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Semper proved that in certain specified cases, subsidence could not have played the chief part in originating the peculiar forms of the coral-islands. But while making this admission, he firmly maintained that exceptional cases, like those described in the Pelew Islands, were not sufficient to invalidate the theory of subsidence as applied to the widely spread atolls, encircling reefs, and barrier-reefs of the Pacific and Indian Oceans. It is worthy of note that to the end of his life Darwin maintained a friendly correspondence with Semper concerning the points on which they were at issue.

After the appearance of Semper's work, Dr. J.J. Rein published an account of the Bermudas, in which he opposed the interpretation of the structure of the islands given by Nelson and other authors, and maintained that the facts observed in them are opposed to the views of Darwin. Although, so far as I am aware, Darwin had no opportunity of studying and considering these particular objections, it may be mentioned that two American geologists have since carefully re-examined the district--Professor W.N. Rice in 1884 and Professor A. Heilprin in 1889--and they have independently arrived at the conclusion that Dr. Rein's objections cannot be maintained.

The most serious opposition to Darwin's coral-reef theory, however, was that which developed itself after the return of H.M.S. "Challenger" from her famous voyage. Mr. John Murray, one of the staff of naturalists on board that vessel, propounded a new theory of coral-reefs, and maintained that the view that they were formed by subsidence was one that was no longer tenable; these objections have been supported by Professor Alexander Agassiz in the United States, and by Dr. A. Geikie, and Dr. H.B. Guppy in this country.

Although Mr. Darwin did not live to bring out a third edition of his "Coral-Reefs," I know from several conversations with him that he had given the most patient and thoughtful consideration to Mr. Murray's paper on the subject. He admitted to me that had he known, when he wrote his work, of the abundant deposition of the remains of calcareous organisms on the sea floor, he might have regarded this cause as sufficient in a few cases to raise the summits of submerged volcanoes or other mountains to a level at which reef-forming corals can commence to flourish. But he did not think that the admission that under certain favourable conditions, atolls might be thus formed without subsidence, necessitated an abandonment of his theory in the case of the innumerable examples of the kind which stud the Indian and Pacific Oceans.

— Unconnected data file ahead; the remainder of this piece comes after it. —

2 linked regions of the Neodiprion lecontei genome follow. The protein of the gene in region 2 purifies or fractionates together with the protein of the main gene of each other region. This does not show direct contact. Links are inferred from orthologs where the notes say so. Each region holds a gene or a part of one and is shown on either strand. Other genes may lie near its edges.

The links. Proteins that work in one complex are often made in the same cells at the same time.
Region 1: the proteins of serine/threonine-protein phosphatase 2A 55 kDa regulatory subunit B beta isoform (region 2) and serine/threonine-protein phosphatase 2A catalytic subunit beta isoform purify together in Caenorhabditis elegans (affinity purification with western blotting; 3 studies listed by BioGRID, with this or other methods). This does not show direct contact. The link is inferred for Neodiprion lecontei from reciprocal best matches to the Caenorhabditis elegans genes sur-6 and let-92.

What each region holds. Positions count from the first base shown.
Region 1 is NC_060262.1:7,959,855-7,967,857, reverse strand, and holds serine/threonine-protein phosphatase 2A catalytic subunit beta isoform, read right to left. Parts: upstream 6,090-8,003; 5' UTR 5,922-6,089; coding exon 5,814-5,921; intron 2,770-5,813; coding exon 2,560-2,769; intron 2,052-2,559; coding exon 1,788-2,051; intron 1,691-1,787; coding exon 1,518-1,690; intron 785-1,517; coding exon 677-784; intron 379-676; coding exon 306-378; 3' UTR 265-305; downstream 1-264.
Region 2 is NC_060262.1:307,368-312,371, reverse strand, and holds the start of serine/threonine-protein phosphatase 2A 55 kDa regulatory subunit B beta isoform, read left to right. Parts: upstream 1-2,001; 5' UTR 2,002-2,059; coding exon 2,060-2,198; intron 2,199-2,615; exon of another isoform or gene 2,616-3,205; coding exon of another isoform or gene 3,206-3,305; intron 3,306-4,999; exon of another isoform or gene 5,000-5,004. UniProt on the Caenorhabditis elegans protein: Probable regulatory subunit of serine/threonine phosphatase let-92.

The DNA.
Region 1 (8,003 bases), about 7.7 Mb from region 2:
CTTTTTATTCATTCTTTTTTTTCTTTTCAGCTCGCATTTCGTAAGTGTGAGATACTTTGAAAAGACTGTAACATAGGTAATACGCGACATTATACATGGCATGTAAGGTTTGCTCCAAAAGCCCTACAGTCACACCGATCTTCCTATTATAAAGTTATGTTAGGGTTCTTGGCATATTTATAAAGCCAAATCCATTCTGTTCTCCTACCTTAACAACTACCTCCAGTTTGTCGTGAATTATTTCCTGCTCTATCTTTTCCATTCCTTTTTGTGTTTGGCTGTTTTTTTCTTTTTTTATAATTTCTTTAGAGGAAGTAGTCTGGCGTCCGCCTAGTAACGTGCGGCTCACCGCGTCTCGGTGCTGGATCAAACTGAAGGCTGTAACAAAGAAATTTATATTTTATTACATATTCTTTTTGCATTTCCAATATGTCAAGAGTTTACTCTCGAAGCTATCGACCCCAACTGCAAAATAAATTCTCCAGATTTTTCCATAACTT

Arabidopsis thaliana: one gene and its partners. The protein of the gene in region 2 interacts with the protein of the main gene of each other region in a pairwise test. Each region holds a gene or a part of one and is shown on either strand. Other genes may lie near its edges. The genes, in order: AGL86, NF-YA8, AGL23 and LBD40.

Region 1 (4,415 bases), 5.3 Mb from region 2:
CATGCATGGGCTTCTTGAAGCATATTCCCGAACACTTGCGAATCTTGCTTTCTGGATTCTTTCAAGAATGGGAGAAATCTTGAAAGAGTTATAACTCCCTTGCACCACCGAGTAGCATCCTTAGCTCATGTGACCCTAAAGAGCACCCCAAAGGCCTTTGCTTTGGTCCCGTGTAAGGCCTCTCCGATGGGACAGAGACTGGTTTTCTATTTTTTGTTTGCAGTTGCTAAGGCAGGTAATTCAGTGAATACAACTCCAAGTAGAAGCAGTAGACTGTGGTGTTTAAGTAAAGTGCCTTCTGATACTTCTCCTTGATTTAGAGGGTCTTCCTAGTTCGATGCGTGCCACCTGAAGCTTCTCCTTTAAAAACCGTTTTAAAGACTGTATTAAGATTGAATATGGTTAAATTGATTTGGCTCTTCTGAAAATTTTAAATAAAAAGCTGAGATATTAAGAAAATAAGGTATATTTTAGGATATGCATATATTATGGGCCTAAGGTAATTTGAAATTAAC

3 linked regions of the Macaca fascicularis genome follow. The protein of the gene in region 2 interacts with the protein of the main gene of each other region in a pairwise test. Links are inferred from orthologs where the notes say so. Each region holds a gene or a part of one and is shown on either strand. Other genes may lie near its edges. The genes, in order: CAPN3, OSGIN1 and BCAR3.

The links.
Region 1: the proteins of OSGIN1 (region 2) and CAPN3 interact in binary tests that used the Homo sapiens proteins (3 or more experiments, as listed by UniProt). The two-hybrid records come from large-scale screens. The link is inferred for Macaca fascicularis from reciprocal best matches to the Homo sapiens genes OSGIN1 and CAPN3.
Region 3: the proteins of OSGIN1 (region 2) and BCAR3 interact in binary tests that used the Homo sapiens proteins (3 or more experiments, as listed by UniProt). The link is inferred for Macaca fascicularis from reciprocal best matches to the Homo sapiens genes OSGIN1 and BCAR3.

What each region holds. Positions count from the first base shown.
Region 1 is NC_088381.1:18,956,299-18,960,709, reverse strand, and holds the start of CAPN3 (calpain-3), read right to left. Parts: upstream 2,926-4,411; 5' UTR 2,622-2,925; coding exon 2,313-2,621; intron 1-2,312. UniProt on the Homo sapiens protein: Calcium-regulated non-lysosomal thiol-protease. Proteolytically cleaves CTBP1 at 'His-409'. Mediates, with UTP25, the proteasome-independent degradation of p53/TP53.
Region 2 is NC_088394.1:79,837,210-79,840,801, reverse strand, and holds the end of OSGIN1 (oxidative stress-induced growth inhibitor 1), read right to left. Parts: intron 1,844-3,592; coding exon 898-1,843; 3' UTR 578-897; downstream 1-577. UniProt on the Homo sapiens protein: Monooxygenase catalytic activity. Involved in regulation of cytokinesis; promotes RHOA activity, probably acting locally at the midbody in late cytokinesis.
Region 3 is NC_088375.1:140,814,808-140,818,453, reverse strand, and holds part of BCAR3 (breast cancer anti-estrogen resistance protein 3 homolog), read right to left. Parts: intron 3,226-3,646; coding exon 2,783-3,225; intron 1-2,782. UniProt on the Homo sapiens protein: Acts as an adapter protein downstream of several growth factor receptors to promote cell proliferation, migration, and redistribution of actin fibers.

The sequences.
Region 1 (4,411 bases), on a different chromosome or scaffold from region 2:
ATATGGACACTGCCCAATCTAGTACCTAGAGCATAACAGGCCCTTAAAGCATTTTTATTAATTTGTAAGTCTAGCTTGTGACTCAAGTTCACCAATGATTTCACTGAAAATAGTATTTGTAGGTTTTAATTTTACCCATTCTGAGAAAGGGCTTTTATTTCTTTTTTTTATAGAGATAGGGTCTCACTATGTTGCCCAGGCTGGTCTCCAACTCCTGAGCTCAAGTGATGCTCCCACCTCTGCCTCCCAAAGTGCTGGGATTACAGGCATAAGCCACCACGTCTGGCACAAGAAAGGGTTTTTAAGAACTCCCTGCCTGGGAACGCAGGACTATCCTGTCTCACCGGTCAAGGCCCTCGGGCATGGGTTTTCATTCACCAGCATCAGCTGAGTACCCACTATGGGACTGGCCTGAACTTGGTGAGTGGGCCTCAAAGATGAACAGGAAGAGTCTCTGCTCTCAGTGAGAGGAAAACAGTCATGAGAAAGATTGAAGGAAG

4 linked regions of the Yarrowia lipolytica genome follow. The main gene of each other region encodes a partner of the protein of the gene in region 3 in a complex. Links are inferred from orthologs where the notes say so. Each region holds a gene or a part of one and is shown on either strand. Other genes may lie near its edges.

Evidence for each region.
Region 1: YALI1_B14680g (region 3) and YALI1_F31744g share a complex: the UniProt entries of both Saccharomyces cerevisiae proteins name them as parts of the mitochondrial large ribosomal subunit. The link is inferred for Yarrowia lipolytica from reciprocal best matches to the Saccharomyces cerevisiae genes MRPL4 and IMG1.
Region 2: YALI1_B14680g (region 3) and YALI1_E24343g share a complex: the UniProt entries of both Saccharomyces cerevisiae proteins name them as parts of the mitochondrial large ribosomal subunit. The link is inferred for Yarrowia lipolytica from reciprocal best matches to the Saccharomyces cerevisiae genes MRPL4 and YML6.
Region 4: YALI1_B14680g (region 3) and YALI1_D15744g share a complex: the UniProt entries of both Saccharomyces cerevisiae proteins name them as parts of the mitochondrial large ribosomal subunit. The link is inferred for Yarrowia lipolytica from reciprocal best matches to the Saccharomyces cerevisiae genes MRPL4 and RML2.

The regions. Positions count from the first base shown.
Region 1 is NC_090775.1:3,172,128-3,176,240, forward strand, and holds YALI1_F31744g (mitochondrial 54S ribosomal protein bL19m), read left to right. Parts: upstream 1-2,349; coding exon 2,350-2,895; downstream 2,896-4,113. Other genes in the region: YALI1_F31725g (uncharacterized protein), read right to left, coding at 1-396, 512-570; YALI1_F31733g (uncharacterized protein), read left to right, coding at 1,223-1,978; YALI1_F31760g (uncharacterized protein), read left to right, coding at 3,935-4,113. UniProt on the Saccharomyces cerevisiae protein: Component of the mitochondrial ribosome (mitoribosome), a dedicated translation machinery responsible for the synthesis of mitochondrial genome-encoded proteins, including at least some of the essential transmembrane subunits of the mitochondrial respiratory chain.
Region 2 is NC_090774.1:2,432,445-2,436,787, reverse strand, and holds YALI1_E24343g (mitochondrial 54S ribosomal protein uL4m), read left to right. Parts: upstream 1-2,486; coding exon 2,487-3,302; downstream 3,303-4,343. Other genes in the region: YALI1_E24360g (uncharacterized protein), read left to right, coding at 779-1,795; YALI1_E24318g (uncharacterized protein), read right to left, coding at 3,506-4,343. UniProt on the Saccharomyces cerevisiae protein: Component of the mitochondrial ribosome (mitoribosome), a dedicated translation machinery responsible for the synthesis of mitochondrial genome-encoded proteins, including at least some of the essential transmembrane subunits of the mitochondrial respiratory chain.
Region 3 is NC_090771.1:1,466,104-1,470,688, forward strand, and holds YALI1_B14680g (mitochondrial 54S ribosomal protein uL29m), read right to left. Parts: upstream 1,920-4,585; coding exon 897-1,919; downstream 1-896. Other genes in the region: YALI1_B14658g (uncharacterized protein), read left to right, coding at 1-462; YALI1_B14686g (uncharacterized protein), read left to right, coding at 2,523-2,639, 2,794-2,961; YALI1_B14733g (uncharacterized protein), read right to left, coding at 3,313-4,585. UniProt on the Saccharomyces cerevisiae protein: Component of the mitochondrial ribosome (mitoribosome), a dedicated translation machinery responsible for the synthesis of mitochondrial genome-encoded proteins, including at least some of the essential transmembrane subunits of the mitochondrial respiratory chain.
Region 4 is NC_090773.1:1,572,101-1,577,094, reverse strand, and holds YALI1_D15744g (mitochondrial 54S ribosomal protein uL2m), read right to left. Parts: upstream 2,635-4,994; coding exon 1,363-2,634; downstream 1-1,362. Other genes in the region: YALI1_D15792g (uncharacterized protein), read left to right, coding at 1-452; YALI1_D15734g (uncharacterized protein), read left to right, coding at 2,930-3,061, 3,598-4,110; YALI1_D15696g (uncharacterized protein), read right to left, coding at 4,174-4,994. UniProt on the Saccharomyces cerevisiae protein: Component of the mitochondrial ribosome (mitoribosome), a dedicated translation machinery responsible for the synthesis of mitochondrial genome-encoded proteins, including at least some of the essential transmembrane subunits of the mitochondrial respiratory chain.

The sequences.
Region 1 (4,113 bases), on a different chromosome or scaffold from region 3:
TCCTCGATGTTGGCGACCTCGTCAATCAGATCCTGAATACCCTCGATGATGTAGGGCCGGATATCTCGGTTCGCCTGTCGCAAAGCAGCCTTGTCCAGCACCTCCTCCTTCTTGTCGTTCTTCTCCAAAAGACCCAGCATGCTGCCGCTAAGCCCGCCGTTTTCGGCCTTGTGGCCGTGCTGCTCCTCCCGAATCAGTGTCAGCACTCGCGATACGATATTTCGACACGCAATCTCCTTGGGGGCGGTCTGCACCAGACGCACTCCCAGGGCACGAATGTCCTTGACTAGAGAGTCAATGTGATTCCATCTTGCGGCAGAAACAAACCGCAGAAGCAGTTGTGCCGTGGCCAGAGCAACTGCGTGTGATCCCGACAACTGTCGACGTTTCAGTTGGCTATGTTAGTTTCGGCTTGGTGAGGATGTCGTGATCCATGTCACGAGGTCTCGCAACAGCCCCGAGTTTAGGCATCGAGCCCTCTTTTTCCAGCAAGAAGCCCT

A letter written by Darwin to Professor Alexander Agassiz in May 1881 shows exactly the attitude which careful consideration of the subject led him to maintain towards the theory propounded by Mr. Murray:--"You will have seen," he writes, "Mr. Murray's views on the formation of atolls and barrier-reefs. Before publishing my book, I thought long over the same view, but only as far as ordinary marine organisms are concerned, for at that time little was known of the multitude of minute oceanic organisms. I rejected this view, as from the few dredgings made in the "Beagle", in the south temperate regions, I concluded that shells, the smaller corals, etc., decayed and were dissolved when not protected by the deposition of sediment, and sediment could not accumulate in the open ocean. Certainly, shells, etc., were in several cases completely rotten, and crumbled into mud between my fingers; but you will know whether this is in any degree common. I have expressly said that a bank at the proper depth would give rise to an atoll, which could not be distinguished from one formed during subsidence. I can, however, hardly believe in the existence of as many banks (there having been no subsidence) as there are atolls in the great oceans, within a reasonable depth, on which minute oceanic organisms could have accumulated to the depth of many hundred feet."

Darwin's concluding words in the same letter written within a year of his death, are a striking proof of the candour and openness of mind which he preserved so well to the end, in this as in other controversies.

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19th Century English Literature

Charles Darwin

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Charles Darwin

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